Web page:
Wikwemikong travels to Killarney for cultural exchange focusses on history

Stitch Manitowabi holds a replica of the 1764 wampum belt while oral historian Steve explains its meaning. photos by Michael Erskine

KILLARNEY—Travelling by pontoon, motor boat, truck and car, more than 40 members of the Wikwemikong Unceded Territories made their way to the Town of Killarney for a cultural exchange that included representatives of most of the band’s departments, Debajehmujig Storytellers, historians, drummers and powwow dancers to provide an in-depth view of Wikwemikong’s history, current realities and culture.

Travelling by boat, it is quickly evident why Manitoulin and Killarney share so many common and historical bonds. While it takes more than two-and-a-half hours to travel by road, the trip through the sheltered waters and pristine islands of the North Shore of Georgian Bay takes a little over 20 minutes.

The first ceremony to take place on the Ki-nu maam-wi dun-kwesh-kwa-daad-wok be-maa-di-zi-jik (Bring the People Together) exchange was a sunrise ceremony. When the presentations and workshops began at 9 am, Roger Daybutch acted as emcee for the proceedings along with Stitch Manitowabi.

“It is important that these exchanges take place,” noted Wikwemikong Chief Duke Peltier in his opening remarks. “This is not my land, not your land, not Anishinabe land, this is our land.”

The Niagara Treaty of 1764 signaled the end of the wars over boundaries and included the Royal Proclamation which confirmed the territories of the Anishinaabe and Honeshone and how conversations over how land transfers were to take place.

Members of the Wikwemikong cultural exchange disembark from a pontoon boat in Killarney.
Members of the Wikwemikong cultural exchange disembark from a pontoon boat in Killarney.

Chief Peltier took the audience gathered under the tents on the Killarney waterfront through the histories of the 1836 Treaty which designated Manitoulin Island and the surrounding islands as Anishinaabe lands, but by 1850 settlement pressures saw a desire to revisit the boundaries. Historical records and oral histories paint a less than pretty picture of how that process went forward and form the basis of ongoing land claims in the region.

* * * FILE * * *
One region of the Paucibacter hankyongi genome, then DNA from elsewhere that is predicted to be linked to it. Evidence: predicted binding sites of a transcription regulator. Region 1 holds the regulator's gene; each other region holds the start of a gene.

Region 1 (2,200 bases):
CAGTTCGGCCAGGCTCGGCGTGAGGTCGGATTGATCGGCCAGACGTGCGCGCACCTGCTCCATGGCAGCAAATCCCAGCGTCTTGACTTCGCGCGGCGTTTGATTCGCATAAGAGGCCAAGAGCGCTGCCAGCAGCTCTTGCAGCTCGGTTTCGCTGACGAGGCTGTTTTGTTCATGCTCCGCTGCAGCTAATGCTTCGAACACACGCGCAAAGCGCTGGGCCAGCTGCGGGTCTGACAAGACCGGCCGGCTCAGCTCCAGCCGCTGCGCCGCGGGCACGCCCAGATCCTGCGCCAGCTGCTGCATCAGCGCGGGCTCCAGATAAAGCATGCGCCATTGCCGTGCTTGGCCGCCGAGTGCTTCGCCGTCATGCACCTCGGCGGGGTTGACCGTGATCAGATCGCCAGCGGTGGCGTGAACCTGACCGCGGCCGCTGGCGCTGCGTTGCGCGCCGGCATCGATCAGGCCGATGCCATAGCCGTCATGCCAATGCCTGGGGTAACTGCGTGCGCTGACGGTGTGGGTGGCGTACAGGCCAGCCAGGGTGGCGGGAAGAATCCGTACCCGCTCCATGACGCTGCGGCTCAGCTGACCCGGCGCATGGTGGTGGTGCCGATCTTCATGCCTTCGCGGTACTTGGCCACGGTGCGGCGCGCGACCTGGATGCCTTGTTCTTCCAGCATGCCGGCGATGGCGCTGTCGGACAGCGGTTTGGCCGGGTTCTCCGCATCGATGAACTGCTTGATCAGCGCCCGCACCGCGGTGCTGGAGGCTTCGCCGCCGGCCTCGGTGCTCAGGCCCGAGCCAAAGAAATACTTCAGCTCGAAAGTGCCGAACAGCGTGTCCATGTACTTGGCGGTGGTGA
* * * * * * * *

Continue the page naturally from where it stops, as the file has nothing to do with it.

Part of the treaty process included gifts presented to local inhabitants of the region for the sharing of the land and resources, those monetary gifts were regularly reassessed and updated, until 1874, when the last increase was instituted.

“Today the RCMP show up with Indian and Northern Affairs to offer $4 to the beneficiaries,” noted Chief Peltier. “It is still a long-standing grievance. Some of the corporations are making only $300 million in the last quarter, a quarter of a billion dollars, yet our people continue to suffer. Had they been sharing all along, we would not be facing the problems we have been having in Northern Ontario.”

Emcee Roger Daybutch shares a chuckle with Wikwemikong Chief Duke Peltier.
Emcee Roger Daybutch shares a chuckle with Wikwemikong Chief Duke Peltier.

Following representations by each of the Wikwemikong band departments on what it is they do, an oral historian discussed the teachings of the wampum belts, the pictorial representations that outline the treaties that were understood by the Anishinaabe at the time who did not have a written language.

After lunch, a mini powwow presentation led by Tim McGregor of Birch Island explained many of the dances commonly seen at local powwows. At 4 pm, the Debajehmujig Storytellers provided a number of oral stories that are part of Anishinaabe traditions and culture. The day’s events were topped off with a two-hour Native Country (Music) Hall of Fame showcase.